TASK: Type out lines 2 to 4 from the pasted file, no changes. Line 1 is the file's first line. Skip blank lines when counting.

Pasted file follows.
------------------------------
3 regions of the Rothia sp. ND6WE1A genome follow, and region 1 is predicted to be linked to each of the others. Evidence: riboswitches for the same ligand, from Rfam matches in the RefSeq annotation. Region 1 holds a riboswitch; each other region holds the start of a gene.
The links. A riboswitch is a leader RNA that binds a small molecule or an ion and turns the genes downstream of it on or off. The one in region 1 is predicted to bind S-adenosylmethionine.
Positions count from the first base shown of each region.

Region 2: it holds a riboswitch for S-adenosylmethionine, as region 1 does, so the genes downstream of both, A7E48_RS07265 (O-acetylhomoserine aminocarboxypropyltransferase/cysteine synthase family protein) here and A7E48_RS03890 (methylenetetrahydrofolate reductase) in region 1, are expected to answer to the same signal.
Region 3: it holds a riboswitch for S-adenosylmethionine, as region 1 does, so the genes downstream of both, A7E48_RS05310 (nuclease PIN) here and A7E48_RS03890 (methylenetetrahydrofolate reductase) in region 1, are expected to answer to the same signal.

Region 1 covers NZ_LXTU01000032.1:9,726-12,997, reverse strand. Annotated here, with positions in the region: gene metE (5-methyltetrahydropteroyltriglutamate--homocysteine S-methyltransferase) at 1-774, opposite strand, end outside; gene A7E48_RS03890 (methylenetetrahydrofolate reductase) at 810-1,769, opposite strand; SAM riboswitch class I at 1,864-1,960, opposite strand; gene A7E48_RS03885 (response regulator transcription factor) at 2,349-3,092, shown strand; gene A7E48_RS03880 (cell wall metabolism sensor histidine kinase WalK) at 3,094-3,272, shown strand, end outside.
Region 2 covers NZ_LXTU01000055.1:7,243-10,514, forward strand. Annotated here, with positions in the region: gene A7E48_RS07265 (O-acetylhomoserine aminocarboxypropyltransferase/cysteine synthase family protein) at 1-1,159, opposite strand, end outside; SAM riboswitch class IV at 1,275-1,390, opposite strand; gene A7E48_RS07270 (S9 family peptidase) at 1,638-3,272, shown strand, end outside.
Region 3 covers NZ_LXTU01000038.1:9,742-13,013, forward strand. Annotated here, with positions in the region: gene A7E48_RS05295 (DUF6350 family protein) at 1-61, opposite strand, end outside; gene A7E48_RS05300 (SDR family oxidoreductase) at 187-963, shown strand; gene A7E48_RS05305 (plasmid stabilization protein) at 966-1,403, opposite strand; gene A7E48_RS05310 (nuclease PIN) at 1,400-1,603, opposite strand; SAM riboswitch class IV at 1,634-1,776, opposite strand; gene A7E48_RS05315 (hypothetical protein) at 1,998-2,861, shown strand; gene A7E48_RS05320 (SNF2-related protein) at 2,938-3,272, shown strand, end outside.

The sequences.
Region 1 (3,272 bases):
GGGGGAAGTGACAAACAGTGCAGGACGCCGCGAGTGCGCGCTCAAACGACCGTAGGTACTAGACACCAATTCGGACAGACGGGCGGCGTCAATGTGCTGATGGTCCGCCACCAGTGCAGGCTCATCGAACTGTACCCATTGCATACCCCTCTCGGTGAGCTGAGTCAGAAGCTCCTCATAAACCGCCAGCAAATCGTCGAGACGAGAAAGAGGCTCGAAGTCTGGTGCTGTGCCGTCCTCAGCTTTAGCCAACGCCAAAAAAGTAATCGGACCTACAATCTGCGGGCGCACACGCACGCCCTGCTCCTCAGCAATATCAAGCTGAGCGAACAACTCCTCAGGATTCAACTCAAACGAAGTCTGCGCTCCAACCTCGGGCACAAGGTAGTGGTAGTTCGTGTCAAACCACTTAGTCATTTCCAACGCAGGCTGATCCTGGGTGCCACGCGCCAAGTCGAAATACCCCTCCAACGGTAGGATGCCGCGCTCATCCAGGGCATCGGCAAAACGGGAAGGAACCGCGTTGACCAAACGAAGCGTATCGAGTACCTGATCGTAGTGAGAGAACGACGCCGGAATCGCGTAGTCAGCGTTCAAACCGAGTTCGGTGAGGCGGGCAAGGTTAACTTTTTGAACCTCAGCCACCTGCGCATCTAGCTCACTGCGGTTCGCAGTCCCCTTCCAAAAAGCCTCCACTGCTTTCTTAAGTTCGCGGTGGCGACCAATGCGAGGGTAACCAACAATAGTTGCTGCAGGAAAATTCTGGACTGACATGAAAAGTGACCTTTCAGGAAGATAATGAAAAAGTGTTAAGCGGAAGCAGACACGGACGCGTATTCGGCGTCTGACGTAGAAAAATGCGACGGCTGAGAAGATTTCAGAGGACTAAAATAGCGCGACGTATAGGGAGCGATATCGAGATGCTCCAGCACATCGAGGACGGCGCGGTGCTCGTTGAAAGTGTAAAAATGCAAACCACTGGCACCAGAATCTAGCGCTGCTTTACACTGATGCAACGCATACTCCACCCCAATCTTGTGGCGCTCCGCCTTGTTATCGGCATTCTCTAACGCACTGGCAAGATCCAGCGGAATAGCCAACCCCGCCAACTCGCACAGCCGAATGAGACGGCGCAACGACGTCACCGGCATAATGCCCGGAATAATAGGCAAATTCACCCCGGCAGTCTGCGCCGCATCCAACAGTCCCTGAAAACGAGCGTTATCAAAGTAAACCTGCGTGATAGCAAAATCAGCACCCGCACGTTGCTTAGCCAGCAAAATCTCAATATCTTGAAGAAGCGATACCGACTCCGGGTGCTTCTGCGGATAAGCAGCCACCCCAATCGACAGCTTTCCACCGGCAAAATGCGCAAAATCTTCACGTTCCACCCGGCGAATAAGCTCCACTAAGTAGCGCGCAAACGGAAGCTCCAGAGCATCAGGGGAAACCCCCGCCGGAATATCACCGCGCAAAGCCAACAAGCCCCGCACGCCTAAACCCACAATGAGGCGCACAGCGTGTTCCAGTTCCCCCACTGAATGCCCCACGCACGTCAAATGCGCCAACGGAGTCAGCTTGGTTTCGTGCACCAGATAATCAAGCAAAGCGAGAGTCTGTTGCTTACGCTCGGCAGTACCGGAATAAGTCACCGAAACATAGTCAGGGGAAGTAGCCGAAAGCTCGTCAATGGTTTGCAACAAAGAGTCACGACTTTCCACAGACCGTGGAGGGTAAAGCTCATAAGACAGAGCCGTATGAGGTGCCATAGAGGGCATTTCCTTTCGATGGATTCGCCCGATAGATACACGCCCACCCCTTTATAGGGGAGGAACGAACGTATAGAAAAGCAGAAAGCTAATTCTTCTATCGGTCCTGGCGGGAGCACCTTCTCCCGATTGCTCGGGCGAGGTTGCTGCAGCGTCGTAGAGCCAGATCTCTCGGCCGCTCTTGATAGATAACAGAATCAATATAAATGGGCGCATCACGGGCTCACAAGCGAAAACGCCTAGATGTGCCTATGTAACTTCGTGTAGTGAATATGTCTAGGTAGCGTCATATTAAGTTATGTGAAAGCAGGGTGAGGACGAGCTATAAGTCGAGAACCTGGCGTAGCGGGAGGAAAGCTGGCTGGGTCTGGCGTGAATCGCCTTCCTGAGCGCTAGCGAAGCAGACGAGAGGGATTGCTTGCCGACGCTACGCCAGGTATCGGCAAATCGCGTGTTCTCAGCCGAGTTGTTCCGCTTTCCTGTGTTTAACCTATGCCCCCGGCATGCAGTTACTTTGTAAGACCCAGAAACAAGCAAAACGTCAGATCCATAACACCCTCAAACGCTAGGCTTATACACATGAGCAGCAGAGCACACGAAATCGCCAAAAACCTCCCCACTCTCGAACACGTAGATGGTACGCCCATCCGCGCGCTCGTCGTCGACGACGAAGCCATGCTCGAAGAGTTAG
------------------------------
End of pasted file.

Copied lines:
The links. A riboswitch is a leader RNA that binds a small molecule or an ion and turns the genes downstream of it on or off. The one in region 1 is predicted to bind S-adenosylmethionine.
Positions count from the first base shown of each region.

Region 2: it holds a riboswitch for S-adenosylmethionine, as region 1 does, so the genes downstream of both, A7E48_RS07265 (O-acetylhomoserine aminocarboxypropyltransferase/cysteine synthase family protein) here and A7E48_RS03890 (methylenetetrahydrofolate reductase) in region 1, are expected to answer to the same signal.